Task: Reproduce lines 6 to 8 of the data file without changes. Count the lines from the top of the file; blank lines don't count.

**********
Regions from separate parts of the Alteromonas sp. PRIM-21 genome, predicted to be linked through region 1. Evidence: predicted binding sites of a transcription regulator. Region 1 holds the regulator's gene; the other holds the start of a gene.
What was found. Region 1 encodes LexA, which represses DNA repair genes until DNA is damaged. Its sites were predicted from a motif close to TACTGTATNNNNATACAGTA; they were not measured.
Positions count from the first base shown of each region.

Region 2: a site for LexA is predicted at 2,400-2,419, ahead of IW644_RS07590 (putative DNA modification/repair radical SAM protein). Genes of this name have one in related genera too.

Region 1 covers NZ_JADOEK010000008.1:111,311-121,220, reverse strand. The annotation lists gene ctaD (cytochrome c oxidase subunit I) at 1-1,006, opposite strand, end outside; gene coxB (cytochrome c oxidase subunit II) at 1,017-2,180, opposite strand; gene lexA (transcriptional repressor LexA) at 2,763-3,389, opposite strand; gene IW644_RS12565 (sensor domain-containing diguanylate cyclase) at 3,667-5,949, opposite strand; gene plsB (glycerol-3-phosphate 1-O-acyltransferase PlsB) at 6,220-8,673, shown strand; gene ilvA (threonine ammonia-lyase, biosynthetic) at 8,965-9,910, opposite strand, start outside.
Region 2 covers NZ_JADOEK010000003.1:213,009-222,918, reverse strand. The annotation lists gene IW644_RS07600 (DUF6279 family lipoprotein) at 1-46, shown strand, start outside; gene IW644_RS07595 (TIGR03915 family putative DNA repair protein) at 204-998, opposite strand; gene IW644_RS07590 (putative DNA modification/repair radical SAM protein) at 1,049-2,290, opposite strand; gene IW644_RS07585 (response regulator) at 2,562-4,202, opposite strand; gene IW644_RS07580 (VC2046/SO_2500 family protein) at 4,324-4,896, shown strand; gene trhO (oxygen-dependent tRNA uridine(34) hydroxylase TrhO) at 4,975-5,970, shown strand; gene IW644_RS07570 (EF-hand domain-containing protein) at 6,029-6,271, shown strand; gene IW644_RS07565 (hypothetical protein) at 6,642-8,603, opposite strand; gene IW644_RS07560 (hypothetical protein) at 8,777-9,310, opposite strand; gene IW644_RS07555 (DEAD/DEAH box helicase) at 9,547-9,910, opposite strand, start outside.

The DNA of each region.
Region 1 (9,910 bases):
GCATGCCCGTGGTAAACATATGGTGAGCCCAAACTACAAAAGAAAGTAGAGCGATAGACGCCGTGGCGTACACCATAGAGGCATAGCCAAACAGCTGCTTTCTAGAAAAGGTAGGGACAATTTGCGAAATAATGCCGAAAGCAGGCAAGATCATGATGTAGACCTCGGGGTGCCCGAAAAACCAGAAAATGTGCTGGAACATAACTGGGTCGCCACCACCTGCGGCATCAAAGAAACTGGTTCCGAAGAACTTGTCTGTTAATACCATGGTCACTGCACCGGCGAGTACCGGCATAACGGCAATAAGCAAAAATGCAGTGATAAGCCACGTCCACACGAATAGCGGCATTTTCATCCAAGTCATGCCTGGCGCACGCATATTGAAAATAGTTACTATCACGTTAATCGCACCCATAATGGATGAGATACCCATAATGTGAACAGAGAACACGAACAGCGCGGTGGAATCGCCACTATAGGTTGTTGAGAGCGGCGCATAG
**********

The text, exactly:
Region 2 covers NZ_JADOEK010000003.1:213,009-222,918, reverse strand. The annotation lists gene IW644_RS07600 (DUF6279 family lipoprotein) at 1-46, shown strand, start outside; gene IW644_RS07595 (TIGR03915 family putative DNA repair protein) at 204-998, opposite strand; gene IW644_RS07590 (putative DNA modification/repair radical SAM protein) at 1,049-2,290, opposite strand; gene IW644_RS07585 (response regulator) at 2,562-4,202, opposite strand; gene IW644_RS07580 (VC2046/SO_2500 family protein) at 4,324-4,896, shown strand; gene trhO (oxygen-dependent tRNA uridine(34) hydroxylase TrhO) at 4,975-5,970, shown strand; gene IW644_RS07570 (EF-hand domain-containing protein) at 6,029-6,271, shown strand; gene IW644_RS07565 (hypothetical protein) at 6,642-8,603, opposite strand; gene IW644_RS07560 (hypothetical protein) at 8,777-9,310, opposite strand; gene IW644_RS07555 (DEAD/DEAH box helicase) at 9,547-9,910, opposite strand, start outside.

The DNA of each region.
Region 1 (9,910 bases):